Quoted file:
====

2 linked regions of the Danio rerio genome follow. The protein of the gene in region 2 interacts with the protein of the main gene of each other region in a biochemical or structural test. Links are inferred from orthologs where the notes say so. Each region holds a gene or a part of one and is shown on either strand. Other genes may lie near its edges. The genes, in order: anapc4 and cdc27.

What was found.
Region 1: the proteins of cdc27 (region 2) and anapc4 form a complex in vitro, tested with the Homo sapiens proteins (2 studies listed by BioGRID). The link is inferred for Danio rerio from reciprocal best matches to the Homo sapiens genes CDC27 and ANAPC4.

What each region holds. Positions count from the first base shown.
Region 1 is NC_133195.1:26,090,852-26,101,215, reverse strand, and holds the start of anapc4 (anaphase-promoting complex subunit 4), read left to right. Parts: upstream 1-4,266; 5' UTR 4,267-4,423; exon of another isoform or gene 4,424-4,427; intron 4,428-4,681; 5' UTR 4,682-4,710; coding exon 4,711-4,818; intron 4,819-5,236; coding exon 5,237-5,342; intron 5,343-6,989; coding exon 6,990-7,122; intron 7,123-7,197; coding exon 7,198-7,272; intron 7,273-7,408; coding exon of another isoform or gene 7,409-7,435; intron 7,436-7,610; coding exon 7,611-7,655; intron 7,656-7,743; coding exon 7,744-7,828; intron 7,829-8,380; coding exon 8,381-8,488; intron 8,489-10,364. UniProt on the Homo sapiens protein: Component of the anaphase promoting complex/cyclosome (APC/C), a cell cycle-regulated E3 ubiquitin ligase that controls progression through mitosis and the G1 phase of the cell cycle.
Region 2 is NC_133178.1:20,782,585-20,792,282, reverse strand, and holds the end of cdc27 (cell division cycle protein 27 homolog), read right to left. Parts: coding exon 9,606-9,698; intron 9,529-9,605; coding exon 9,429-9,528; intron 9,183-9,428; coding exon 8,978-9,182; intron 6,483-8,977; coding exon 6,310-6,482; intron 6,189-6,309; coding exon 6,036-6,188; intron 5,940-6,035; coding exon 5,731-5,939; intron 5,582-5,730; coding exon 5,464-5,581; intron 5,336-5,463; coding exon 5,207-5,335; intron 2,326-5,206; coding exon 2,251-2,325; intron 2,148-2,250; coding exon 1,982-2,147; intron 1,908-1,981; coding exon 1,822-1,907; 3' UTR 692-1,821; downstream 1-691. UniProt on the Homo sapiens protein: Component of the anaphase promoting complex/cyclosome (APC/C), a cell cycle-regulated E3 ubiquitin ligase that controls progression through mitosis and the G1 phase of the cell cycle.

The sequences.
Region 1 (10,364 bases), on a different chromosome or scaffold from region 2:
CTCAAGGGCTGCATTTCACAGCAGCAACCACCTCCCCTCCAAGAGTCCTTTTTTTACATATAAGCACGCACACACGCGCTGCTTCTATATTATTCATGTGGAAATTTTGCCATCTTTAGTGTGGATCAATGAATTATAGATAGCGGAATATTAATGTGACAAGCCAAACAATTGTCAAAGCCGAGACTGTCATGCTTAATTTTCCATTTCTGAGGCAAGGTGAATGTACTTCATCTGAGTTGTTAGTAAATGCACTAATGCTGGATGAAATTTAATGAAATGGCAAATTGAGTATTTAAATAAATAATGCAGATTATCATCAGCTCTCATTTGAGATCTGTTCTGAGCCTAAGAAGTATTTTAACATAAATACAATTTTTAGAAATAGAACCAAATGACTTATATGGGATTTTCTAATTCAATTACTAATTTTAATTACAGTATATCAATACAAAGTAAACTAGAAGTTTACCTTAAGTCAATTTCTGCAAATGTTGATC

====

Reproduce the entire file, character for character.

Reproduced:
2 linked regions of the Danio rerio genome follow. The protein of the gene in region 2 interacts with the protein of the main gene of each other region in a biochemical or structural test. Links are inferred from orthologs where the notes say so. Each region holds a gene or a part of one and is shown on either strand. Other genes may lie near its edges. The genes, in order: anapc4 and cdc27.

What was found.
Region 1: the proteins of cdc27 (region 2) and anapc4 form a complex in vitro, tested with the Homo sapiens proteins (2 studies listed by BioGRID). The link is inferred for Danio rerio from reciprocal best matches to the Homo sapiens genes CDC27 and ANAPC4.

What each region holds. Positions count from the first base shown.
Region 1 is NC_133195.1:26,090,852-26,101,215, reverse strand, and holds the start of anapc4 (anaphase-promoting complex subunit 4), read left to right. Parts: upstream 1-4,266; 5' UTR 4,267-4,423; exon of another isoform or gene 4,424-4,427; intron 4,428-4,681; 5' UTR 4,682-4,710; coding exon 4,711-4,818; intron 4,819-5,236; coding exon 5,237-5,342; intron 5,343-6,989; coding exon 6,990-7,122; intron 7,123-7,197; coding exon 7,198-7,272; intron 7,273-7,408; coding exon of another isoform or gene 7,409-7,435; intron 7,436-7,610; coding exon 7,611-7,655; intron 7,656-7,743; coding exon 7,744-7,828; intron 7,829-8,380; coding exon 8,381-8,488; intron 8,489-10,364. UniProt on the Homo sapiens protein: Component of the anaphase promoting complex/cyclosome (APC/C), a cell cycle-regulated E3 ubiquitin ligase that controls progression through mitosis and the G1 phase of the cell cycle.
Region 2 is NC_133178.1:20,782,585-20,792,282, reverse strand, and holds the end of cdc27 (cell division cycle protein 27 homolog), read right to left. Parts: coding exon 9,606-9,698; intron 9,529-9,605; coding exon 9,429-9,528; intron 9,183-9,428; coding exon 8,978-9,182; intron 6,483-8,977; coding exon 6,310-6,482; intron 6,189-6,309; coding exon 6,036-6,188; intron 5,940-6,035; coding exon 5,731-5,939; intron 5,582-5,730; coding exon 5,464-5,581; intron 5,336-5,463; coding exon 5,207-5,335; intron 2,326-5,206; coding exon 2,251-2,325; intron 2,148-2,250; coding exon 1,982-2,147; intron 1,908-1,981; coding exon 1,822-1,907; 3' UTR 692-1,821; downstream 1-691. UniProt on the Homo sapiens protein: Component of the anaphase promoting complex/cyclosome (APC/C), a cell cycle-regulated E3 ubiquitin ligase that controls progression through mitosis and the G1 phase of the cell cycle.

The sequences.
Region 1 (10,364 bases), on a different chromosome or scaffold from region 2:
CTCAAGGGCTGCATTTCACAGCAGCAACCACCTCCCCTCCAAGAGTCCTTTTTTTACATATAAGCACGCACACACGCGCTGCTTCTATATTATTCATGTGGAAATTTTGCCATCTTTAGTGTGGATCAATGAATTATAGATAGCGGAATATTAATGTGACAAGCCAAACAATTGTCAAAGCCGAGACTGTCATGCTTAATTTTCCATTTCTGAGGCAAGGTGAATGTACTTCATCTGAGTTGTTAGTAAATGCACTAATGCTGGATGAAATTTAATGAAATGGCAAATTGAGTATTTAAATAAATAATGCAGATTATCATCAGCTCTCATTTGAGATCTGTTCTGAGCCTAAGAAGTATTTTAACATAAATACAATTTTTAGAAATAGAACCAAATGACTTATATGGGATTTTCTAATTCAATTACTAATTTTAATTACAGTATATCAATACAAAGTAAACTAGAAGTTTACCTTAAGTCAATTTCTGCAAATGTTGATC